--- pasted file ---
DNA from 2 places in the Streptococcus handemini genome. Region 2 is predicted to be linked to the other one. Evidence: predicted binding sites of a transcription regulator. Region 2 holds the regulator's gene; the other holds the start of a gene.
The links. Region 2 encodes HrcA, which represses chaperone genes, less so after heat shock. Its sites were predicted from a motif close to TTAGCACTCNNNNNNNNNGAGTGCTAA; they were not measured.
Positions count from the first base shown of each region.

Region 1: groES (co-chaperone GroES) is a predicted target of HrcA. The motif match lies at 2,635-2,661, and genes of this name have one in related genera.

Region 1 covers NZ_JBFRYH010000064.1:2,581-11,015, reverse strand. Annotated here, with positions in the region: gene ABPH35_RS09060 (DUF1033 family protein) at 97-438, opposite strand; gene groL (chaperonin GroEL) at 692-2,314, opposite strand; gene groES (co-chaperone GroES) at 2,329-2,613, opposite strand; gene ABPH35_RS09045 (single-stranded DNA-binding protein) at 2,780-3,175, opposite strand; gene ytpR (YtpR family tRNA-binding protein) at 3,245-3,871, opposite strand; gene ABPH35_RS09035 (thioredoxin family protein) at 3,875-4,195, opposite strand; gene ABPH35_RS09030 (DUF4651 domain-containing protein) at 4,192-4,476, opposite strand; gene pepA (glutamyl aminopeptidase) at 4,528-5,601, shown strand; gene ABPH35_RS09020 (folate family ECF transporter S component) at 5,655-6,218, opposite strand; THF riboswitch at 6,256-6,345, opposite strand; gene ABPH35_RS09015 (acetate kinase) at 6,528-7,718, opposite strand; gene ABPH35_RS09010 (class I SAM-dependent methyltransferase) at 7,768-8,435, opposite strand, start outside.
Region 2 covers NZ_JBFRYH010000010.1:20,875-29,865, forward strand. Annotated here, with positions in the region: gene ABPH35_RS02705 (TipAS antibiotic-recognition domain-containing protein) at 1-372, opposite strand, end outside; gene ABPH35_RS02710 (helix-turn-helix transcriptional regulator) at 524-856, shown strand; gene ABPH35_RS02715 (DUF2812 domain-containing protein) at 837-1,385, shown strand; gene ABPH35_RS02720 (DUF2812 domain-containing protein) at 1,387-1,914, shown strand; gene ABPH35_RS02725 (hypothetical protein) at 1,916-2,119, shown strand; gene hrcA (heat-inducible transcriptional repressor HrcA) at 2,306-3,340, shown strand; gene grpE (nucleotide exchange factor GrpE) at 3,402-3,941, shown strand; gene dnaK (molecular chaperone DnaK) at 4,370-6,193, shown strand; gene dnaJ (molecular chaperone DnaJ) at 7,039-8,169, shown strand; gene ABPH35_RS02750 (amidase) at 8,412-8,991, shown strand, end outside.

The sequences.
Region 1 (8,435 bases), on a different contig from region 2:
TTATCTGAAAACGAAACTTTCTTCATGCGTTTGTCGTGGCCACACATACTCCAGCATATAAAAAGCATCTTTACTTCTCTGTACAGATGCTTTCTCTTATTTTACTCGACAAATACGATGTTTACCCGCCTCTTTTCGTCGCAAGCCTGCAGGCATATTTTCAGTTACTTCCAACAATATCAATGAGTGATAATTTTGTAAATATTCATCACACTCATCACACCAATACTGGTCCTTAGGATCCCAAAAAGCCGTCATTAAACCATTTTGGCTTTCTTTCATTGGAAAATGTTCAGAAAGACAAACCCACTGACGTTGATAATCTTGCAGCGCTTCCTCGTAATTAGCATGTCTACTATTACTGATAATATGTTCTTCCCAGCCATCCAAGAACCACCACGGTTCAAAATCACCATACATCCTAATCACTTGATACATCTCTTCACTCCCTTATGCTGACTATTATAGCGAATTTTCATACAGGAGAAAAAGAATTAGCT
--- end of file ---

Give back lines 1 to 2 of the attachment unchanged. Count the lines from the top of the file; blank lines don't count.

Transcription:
DNA from 2 places in the Streptococcus handemini genome. Region 2 is predicted to be linked to the other one. Evidence: predicted binding sites of a transcription regulator. Region 2 holds the regulator's gene; the other holds the start of a gene.
The links. Region 2 encodes HrcA, which represses chaperone genes, less so after heat shock. Its sites were predicted from a motif close to TTAGCACTCNNNNNNNNNGAGTGCTAA; they were not measured.